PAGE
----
As this Court held in Lawrence, same-sex couples have the same right as opposite-sex couples to enjoy intimate association. Lawrence invalidated laws that made same-sex intimacy a criminal act. And it acknowledged that “[w]hen sexuality finds overt expression in intimate conduct with another person, the conduct can be but one element in a personal bond that is more enduring.” But while Lawrence confirmed a dimension of freedom that allows individuals to engage in intimate association without criminal liability, it does not follow that freedom stops there. Outlaw to outcast may be a step forward, but it does not achieve the full promise of liberty.
Id. at 2599–2600 (citing Lawrence, 539 U.S. at 567; Turner v. Safley, 482 U.S. 78, 94 (1987); Griswold v. Connecticut, 381 U.S. 479, 485 (1965)) (emphasis added).
Indeed, the intimate associational right affirmed in Obergefell has roots that can be traced back well beyond Griswold and Lawrence, freedom of intimate association being a doctrine well established though a longer line of cases, including the seminal case of Roberts v. United States Jaycees, 468 U.S. 609 (1984).
In Roberts, the Court described freedom of intimate association as a type of First Amendment associational right and liberty interest long protected by the Constitution, with roots grounded in the text of both the First and Fourteenth Amendments. Id. at 617–18. The Court explained that the Bill of Rights affords “certain kinds of highly personal relationships a substantial measure of sanctuary from unjustified interference by the State” and that such protections are “central to any concept of liberty.” Id. at 618.
In Roberts and its progeny, the Court elaborated that intimate associations are accorded strong liberty protections under the First and Fourteenth Amendments dependent on the “size, purpose, policies, selectivity, congeniality,” and other pertinent relationship characteristics. Id. at 620. See also Rotary Int’l v. Rotary Club of Duarte, 481 U.S. 537, 546 (1987). Through these cases, the freedom of intimate association doctrine was solidly established by the Court as a constitutional-text-based source of liberty protections, as a number of federal courts have noted over the years. See, e.g., Cordero v. Warren, No. 14-28602015, WL 2408133, at *2 (3d Cir. May 21, 2015); Matusick v. Erie Cty. Water Auth., 757 F.3d 31, 57–59 (2d Cir. 2014); Fair Hous. Council v. Roommate.com, 666 F.3d 1216, 1220–21 (9th Cir. 2012); Christensen v. Boone Cty., 483 F.3d 454, 461–63 (7th Cir. 2005); Patel v. Searles, 305 F.3d 130, 135–36 (2d Cir. 2002); Johnson v. Cincinnati, 310 F.3d 484, 498–500 (6th Cir. 2002)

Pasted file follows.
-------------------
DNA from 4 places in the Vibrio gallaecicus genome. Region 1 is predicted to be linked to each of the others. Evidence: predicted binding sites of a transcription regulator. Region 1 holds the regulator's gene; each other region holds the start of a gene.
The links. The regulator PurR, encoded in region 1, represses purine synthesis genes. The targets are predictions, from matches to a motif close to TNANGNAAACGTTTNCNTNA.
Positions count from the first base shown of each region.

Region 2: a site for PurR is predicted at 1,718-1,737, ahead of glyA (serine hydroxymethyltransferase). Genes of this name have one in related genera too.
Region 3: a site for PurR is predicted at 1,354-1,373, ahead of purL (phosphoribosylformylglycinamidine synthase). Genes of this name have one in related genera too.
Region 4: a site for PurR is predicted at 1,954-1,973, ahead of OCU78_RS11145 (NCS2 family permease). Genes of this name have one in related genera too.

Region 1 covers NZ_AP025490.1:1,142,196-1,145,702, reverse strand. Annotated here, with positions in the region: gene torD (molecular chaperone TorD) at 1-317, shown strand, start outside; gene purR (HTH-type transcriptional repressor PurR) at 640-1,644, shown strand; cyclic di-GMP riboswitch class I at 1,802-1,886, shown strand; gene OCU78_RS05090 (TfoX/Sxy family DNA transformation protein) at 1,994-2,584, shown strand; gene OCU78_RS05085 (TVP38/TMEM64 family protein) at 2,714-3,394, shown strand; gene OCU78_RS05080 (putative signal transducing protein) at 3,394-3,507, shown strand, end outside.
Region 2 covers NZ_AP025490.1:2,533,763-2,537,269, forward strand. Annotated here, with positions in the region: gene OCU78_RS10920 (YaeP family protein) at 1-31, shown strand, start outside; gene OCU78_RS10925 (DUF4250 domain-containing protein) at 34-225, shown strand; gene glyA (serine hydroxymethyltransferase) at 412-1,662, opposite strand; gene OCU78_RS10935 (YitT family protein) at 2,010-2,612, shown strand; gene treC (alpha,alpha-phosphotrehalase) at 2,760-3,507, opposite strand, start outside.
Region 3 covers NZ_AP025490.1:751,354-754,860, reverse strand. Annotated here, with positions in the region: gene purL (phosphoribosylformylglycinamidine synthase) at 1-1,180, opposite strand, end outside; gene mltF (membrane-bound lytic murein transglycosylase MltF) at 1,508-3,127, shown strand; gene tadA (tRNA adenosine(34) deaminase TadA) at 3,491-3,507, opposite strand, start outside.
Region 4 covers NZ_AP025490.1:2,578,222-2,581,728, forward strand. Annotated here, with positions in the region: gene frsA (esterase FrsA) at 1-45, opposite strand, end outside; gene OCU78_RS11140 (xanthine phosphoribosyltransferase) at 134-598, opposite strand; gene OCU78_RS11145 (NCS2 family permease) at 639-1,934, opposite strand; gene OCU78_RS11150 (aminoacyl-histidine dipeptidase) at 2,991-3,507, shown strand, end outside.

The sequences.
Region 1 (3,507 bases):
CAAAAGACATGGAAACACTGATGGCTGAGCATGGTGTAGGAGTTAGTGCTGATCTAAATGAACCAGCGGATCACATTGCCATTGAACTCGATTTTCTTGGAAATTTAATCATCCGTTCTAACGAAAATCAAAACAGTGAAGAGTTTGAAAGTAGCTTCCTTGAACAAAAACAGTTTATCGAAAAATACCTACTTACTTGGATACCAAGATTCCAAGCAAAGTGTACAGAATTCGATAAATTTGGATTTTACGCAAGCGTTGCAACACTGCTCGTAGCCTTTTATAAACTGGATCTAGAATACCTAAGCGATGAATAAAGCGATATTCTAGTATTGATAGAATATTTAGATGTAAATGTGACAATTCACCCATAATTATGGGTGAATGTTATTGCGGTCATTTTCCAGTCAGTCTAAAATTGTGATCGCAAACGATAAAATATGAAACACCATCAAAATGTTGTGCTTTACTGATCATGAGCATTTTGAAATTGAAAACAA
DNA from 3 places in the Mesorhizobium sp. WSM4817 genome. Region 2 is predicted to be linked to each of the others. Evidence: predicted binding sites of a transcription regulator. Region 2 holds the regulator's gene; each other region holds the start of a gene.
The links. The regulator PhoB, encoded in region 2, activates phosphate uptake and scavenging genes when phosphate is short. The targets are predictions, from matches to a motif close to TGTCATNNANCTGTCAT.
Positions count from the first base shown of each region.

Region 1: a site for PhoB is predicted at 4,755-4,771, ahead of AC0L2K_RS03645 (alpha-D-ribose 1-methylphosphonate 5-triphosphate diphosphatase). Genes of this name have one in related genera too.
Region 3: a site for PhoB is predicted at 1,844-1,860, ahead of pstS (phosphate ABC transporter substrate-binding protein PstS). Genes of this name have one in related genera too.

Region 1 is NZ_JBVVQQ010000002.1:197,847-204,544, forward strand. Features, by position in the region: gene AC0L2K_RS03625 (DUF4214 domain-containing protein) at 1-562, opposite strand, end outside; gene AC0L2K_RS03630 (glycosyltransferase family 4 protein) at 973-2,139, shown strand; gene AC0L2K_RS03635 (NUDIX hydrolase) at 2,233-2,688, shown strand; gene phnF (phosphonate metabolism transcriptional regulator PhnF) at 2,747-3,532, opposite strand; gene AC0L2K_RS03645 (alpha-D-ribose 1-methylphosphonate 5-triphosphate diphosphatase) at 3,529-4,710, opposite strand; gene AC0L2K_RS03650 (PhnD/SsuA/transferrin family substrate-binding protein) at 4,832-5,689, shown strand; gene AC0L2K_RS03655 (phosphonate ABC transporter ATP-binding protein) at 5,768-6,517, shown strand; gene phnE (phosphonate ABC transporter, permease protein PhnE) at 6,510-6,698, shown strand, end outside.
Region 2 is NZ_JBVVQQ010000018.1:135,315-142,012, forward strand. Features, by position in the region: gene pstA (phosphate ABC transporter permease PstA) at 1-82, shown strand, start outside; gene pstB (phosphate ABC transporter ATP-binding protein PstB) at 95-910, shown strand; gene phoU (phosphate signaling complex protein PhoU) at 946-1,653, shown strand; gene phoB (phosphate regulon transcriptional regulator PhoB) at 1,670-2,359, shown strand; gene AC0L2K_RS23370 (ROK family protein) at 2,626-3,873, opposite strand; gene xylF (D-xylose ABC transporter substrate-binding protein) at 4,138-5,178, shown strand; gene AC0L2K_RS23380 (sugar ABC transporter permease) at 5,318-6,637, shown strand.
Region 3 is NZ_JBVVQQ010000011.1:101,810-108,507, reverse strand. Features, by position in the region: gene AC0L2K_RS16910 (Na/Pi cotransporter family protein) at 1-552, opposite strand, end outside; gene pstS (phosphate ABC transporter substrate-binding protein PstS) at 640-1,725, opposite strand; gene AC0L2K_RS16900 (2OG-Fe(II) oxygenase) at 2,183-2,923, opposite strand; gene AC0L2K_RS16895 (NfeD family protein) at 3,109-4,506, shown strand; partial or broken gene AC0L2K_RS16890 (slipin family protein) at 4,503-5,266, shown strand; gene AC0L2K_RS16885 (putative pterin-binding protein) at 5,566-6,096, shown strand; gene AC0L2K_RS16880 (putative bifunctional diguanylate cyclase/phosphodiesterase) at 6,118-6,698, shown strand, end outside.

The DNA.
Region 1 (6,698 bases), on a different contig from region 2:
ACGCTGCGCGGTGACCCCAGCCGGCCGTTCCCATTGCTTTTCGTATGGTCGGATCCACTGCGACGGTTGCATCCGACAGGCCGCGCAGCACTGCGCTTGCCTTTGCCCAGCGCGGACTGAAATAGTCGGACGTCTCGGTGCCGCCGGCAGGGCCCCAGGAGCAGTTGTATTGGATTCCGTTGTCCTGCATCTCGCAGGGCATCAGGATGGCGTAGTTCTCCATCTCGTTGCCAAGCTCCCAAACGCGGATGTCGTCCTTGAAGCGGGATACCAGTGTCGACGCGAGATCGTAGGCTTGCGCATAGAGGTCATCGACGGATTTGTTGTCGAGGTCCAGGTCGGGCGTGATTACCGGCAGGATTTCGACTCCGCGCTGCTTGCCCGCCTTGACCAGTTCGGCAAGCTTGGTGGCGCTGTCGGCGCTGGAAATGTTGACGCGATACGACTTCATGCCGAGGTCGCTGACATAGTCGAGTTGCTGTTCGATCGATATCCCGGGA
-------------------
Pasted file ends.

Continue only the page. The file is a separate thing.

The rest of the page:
Although the freedom of intimate association is a well-established doctrine, LGBT-rights litigants did not invoke it in Obergefell, and Kennedy’s opinion subsequently mentioned intimate association in only a cursory manner. The resulting failure of the opinion to more explicitly connect its analysis to the longer line of intimate association precedents leading up to Obergefell is unfortunate and adds to the perception of Kennedy’s opinion as ungrounded or opaque.
While Kennedy could have more explicitly connected Obergefell’s intimate association–based holding to the Roberts line of intimate association cases, however, savvy attorneys should be able to connect the dots and invoke Obergefell alongside other intimate association cases in future litigation to protect intimate relationships. Intimate associational rights may be but one type of liberty interest protected under the Fifth and Fourteenth Amendments, but they are among the most precious and fundamental. Consequently, as an intimate association case, Obergefell opens the door to greater protections for personal liberties in the future.
Between Obergefell’s equal liberty and intimate association doctrinal underpinnings, the case is powerful in its potential precedential force, unlocking future avenues of constitutional argument beyond previously rigid and confined falsely dichotomous choices between liberty and equality. After Obergefell, more than ever, it is a both/and, “equal liberty,” world, one that encompasses liberty protections for our most intimate associations, preserving their sanctity from unconstitutional intrusion.
Keywords: litigation, civil rights, Obergefell, equal liberty, intimate association
Nancy C. Marcus, LLM, SJD, is an assistant professor of law and founding constitutional law professor at Indiana Tech Law School. She is the chair of the LGBT Rights Subcommittee of the Section of Litigation Civil Rights Committee.